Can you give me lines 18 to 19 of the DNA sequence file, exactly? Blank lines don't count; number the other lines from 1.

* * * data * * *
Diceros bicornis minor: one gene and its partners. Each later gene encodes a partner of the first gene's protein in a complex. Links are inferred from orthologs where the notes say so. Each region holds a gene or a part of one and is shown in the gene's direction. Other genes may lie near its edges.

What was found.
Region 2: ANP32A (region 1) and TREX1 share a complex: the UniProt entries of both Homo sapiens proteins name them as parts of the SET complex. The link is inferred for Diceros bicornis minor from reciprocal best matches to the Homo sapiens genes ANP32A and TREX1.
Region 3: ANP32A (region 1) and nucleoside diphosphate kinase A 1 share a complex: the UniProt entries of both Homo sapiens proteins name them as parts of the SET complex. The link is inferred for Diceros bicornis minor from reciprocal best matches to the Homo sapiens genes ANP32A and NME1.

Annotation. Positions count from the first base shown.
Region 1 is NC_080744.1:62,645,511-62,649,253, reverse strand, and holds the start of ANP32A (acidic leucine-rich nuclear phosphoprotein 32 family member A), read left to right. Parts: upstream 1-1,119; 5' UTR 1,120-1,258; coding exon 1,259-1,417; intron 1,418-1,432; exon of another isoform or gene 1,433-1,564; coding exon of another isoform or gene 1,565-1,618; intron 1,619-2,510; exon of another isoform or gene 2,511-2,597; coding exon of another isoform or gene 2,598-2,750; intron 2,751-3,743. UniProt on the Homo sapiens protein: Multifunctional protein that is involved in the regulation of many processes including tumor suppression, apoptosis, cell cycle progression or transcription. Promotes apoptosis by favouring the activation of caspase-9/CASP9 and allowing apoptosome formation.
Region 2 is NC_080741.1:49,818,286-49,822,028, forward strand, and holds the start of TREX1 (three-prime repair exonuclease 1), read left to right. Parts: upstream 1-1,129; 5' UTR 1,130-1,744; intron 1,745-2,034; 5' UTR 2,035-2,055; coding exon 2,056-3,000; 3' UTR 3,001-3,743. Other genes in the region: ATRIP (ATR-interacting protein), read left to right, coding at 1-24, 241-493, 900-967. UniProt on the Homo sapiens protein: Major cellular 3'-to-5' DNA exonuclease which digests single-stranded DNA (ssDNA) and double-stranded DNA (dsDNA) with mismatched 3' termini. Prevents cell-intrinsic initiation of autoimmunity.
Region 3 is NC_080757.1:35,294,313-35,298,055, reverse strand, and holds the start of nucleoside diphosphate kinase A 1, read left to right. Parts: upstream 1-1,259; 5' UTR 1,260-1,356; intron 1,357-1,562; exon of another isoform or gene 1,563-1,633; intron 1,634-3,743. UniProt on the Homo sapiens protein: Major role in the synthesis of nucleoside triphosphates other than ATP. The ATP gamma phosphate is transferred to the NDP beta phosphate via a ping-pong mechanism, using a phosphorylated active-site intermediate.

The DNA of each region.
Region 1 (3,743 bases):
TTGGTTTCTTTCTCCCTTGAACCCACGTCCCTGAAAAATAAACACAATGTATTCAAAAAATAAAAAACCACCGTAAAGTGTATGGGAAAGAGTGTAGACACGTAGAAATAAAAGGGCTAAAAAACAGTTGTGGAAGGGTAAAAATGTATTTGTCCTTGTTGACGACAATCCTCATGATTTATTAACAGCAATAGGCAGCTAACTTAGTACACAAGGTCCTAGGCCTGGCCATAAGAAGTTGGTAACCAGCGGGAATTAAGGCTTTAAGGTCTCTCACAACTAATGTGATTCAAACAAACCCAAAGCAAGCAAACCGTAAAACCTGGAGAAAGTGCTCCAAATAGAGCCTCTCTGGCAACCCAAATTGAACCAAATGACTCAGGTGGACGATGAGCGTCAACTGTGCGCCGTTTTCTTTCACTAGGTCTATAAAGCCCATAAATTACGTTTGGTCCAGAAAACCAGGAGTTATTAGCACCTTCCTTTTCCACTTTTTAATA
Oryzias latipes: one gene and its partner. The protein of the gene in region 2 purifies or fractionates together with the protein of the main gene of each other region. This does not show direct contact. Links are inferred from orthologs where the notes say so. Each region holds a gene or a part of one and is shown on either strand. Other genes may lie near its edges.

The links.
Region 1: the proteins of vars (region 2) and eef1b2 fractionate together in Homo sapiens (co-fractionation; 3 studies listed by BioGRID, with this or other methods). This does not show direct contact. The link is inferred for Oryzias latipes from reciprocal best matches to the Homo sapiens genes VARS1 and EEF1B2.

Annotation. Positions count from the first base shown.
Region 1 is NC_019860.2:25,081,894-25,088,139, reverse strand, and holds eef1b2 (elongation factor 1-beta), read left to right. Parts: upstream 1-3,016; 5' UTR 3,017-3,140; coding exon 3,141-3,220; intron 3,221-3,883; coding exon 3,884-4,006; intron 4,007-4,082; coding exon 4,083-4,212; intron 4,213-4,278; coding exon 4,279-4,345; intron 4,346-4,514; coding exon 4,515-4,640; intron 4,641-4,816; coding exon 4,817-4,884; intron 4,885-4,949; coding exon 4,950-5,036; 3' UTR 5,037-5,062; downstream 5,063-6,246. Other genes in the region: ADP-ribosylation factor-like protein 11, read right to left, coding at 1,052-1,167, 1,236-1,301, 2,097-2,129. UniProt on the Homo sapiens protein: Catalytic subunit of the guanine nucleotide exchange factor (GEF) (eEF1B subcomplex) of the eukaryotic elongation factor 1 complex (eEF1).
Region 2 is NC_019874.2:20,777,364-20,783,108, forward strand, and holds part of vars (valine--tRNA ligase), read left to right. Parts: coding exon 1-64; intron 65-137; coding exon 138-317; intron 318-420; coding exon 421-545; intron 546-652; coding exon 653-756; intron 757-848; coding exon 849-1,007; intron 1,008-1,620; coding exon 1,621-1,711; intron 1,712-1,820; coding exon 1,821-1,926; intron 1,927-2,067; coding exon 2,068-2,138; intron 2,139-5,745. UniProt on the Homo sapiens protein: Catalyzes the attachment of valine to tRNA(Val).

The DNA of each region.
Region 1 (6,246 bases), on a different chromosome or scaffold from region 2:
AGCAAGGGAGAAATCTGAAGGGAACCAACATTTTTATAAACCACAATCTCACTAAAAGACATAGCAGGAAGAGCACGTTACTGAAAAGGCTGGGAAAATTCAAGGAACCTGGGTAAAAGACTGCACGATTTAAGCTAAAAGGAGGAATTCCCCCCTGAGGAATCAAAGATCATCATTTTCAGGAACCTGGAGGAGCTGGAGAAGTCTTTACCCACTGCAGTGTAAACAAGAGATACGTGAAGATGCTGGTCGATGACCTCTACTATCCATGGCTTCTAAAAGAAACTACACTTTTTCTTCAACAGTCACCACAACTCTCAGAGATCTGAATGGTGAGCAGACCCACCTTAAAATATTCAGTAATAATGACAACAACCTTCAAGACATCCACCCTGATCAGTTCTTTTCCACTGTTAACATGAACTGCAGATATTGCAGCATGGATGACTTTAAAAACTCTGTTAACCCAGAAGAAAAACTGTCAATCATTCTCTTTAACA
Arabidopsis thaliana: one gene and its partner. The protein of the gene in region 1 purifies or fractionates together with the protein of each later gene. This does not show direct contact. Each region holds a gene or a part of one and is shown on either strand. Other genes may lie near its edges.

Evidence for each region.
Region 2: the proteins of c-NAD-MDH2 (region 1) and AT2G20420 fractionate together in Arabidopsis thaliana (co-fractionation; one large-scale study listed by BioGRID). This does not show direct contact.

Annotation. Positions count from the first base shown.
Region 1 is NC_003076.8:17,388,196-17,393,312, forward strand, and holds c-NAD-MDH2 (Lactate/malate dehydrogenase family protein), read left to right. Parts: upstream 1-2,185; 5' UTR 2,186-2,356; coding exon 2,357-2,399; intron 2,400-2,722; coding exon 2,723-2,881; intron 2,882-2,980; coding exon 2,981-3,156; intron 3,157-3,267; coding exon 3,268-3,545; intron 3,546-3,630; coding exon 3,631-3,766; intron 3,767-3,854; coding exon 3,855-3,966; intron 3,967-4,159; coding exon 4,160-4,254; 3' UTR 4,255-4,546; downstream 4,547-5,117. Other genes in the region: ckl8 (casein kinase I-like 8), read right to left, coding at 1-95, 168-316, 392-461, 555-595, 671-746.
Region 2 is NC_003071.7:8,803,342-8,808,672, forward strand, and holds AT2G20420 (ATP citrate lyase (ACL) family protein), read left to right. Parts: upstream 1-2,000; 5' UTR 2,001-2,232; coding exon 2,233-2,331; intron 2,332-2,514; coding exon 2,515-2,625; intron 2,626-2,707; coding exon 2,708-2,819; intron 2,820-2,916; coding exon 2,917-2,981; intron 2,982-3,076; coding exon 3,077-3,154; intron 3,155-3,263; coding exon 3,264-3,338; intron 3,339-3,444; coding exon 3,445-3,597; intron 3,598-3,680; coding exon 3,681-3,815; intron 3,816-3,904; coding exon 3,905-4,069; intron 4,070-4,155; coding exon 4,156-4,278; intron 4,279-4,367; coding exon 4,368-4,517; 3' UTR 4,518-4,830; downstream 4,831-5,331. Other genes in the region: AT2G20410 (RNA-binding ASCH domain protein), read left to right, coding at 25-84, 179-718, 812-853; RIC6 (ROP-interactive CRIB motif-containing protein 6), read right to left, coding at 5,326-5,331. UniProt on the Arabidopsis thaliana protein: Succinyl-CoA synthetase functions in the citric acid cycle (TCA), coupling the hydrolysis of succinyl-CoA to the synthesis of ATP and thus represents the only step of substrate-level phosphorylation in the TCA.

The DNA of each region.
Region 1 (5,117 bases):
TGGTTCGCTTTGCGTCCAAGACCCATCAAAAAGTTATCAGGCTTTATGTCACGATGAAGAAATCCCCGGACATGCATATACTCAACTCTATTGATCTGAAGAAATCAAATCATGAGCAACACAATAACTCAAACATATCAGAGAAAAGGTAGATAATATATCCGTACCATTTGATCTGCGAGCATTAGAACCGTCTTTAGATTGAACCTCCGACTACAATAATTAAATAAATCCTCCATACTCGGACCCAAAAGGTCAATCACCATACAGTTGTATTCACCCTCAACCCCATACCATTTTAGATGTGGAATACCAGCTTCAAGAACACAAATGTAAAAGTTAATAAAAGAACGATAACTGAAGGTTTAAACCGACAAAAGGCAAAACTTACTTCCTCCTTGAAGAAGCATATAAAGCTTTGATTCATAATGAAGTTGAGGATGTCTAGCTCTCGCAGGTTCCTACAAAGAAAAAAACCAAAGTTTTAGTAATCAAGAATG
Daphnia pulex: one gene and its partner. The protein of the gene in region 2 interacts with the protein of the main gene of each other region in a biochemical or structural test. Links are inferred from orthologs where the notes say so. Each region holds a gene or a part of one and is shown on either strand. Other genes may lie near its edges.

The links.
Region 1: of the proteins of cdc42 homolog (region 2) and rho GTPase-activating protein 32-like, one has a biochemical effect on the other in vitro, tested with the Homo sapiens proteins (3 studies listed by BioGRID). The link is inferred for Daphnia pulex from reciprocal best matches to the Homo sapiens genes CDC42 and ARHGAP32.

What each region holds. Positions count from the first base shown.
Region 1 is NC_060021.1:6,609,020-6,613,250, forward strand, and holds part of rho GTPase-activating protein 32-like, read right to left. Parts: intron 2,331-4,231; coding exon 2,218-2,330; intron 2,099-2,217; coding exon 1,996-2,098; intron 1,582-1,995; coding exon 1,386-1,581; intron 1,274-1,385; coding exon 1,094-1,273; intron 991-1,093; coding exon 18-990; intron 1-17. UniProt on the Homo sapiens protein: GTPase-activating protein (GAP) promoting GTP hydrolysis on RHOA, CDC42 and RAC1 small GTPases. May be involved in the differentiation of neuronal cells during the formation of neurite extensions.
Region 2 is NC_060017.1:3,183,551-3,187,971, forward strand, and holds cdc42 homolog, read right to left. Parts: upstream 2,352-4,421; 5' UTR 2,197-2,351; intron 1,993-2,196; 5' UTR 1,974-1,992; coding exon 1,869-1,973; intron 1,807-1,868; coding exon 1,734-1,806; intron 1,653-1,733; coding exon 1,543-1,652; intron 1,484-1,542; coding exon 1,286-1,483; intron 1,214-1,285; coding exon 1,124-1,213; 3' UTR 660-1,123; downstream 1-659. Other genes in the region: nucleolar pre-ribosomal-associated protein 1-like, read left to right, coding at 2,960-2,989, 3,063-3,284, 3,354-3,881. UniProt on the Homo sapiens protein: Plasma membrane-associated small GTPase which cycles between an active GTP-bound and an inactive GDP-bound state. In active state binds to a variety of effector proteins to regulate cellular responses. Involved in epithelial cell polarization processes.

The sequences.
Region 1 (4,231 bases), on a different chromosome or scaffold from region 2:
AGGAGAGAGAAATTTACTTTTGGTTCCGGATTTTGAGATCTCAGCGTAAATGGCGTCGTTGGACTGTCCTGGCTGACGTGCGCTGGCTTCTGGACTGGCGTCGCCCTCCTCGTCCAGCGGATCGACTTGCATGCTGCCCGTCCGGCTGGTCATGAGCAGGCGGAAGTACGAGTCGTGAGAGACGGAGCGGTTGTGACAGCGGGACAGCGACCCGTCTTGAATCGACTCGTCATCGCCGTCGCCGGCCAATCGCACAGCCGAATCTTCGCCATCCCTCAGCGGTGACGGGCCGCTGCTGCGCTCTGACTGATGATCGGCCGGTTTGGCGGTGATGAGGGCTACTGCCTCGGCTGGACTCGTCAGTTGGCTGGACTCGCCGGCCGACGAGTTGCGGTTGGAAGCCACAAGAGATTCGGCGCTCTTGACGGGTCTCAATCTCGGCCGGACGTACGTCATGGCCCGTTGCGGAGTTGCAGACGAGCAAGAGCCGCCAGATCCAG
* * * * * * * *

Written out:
The DNA of each region.
Region 1 (6,246 bases), on a different chromosome or scaffold from region 2: